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Resisting the pathologisation of women in research of alcohol and pharmaceuticals

Updated: Jul 24, 2023


I was recently reading Dr Jessica Taylor’s latest book Sexy but Psycho: How the Patriarchy Uses Women’s Trauma Against Them. Taylor is a working class, radical, lesbian feminist who has a proven track-record working with traumatised women and girls. In this book she argues for a trauma-informed approach to working with women and girls and documents the long-standing tendency by the patriarchy (systems that uphold male power) to pathologise them as a result of their traumas, reframe them as mental illness, and unnecessarily medicate them for these ‘disorders’.


Pre-existing research shows that women are more likely to be diagnosed with depression, anxiety and somatic disorders, borderline personality disorder, panic disorder, phobias, suicide ideation and attempts, postpartum depression and psychosis, eating disorders and PTSD (Riecher-Rossler, 2016). Furthermore, women are more likely to be diagnosed with multiple psychiatric disorders at one time (Anxiety and Depression Association of America, 2019).

Taylor articulately argues how women are very likely to be diagnosed with a personality or depressive disorder after being assaulted by a man (Chapter 5). They are typically referred to mental health services as a result of abuse or assaults, only to find that they are subsequently diagnosed with incurable disorders which then work against them when pursuing legal action against their abusers (Chapter 6). This is a sophisticated form of victim-blaming which only serves to discredit the victim and offer excuses for the abuser.


She provides a sustained critique of the inherent racism, sexism and homophobia within the history of psychiatry – many of its disorders allegedly discovered in an attempt to control black people, women, and deviant sexualities, which unfortunately continues to this day, with these groups receiving the majority of diagnoses compared to white men (see Chapter 2).

Perhaps most concerning is the fact that women and girls are more likely to be medicated for these disorders – sometimes against their wishes and despite debilitating side-effects – which pharmaceutical companies are more than willing to profit from.


By way of example:


In 20 NHS trusts in the UK, Electroconvulsive Therapy was given to women twice as often than men (p.57)


Between Oct 2020-Feb 2021 in the NHS, 71% of patients who are chemically restrained by injection are women. 91% of children who are chemically restrained by injection are female (p.63).


At the point of publication, all of the young women who have died by euthanasia in the Netherlands and Belgium, under the practice of ‘psychiatric euthanasia’, and reported in the media, have been subjected to sexual abuse and significant trauma in the past (p.277).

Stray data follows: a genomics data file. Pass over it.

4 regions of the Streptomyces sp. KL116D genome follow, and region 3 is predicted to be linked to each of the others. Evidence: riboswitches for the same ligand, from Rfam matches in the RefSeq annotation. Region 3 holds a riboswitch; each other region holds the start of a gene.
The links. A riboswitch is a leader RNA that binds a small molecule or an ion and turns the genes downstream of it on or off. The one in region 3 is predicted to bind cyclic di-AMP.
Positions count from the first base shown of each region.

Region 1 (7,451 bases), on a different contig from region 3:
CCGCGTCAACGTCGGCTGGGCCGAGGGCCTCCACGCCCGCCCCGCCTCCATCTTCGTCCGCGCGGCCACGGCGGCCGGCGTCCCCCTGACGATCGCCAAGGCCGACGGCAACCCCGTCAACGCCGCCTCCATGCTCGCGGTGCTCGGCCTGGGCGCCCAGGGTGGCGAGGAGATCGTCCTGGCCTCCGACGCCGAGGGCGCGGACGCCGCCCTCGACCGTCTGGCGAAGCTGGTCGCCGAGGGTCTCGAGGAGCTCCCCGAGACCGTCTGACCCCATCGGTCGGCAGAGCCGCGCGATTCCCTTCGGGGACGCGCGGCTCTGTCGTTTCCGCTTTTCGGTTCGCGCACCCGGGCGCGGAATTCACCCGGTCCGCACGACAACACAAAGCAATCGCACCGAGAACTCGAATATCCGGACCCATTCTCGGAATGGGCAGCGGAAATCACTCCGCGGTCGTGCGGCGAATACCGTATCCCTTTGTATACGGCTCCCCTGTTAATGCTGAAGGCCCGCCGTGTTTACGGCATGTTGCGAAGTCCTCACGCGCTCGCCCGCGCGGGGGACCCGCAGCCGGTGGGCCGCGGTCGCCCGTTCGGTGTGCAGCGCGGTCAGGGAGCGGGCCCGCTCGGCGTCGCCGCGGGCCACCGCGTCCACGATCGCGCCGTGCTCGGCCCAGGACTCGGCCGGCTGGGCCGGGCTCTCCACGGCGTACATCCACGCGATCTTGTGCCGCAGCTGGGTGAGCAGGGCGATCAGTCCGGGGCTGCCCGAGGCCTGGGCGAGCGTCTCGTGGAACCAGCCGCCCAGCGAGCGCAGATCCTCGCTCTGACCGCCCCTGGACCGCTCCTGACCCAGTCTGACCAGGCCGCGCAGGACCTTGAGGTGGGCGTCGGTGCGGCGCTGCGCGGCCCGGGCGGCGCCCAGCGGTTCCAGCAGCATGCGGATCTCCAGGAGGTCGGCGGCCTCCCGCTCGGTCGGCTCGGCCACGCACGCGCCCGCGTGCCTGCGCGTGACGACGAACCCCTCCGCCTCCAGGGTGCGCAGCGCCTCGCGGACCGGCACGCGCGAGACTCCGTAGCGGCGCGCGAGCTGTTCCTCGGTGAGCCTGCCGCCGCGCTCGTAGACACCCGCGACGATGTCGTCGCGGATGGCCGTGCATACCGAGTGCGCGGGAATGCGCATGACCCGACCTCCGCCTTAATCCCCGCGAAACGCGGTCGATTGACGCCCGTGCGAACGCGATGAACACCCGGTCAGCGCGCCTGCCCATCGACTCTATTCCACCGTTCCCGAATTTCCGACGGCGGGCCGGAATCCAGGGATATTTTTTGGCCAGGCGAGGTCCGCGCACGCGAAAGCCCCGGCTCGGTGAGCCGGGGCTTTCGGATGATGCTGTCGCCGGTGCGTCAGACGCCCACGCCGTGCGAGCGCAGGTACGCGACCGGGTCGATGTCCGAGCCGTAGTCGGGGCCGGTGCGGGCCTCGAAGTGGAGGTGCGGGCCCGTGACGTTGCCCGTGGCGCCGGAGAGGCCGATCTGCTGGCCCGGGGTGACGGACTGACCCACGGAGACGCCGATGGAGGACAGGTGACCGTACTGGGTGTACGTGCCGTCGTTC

I think that’s enough for now.


This prompted me to think about how Taylor’s work can inform my own research, investigating UK-based women’s use of online sobriety communities to abstain from alcohol.

Indeed, since World War II the UK’s alcohol consumption has changed significantly (IAS, 2020), with western women’s consumption rocketing along-side their increased disposable income and the relaxation of social mores around public drinking (Smith & Foxcroft, 2009). We know that women walk a tightrope of acceptability when it comes to drinking and are more likely to be stigmatised as a result of drinking behaviours than men. However, they are less likely to present for government-funded treatment. (For more information regarding women and alcohol consumption/recovery see Staddon, 2015 as a starting point).


The high rates of utilisation of online sobriety communities by women (Davey, 2021) could be interpreted as evidence that the demographics of ‘Alcohol Use Disorders’ are changing. We could potentially see this as a positive – that women are coming forward, despite risks of social shaming, to receive help and support for problematic drinking. Yet, does this serve them longer term?


Unfortunately, the patriarchal and medicalised system of public health requires binary criteria in order to allocate funding for research and services, and thus as researchers and clinicians we are pushed into the funnel of conformity to align our language and referrals within this framework. If we want to increase research on women’s alcohol use/recovery then we have to play by the rules, largely set by men. Does this woman have an AUD: Yes or No?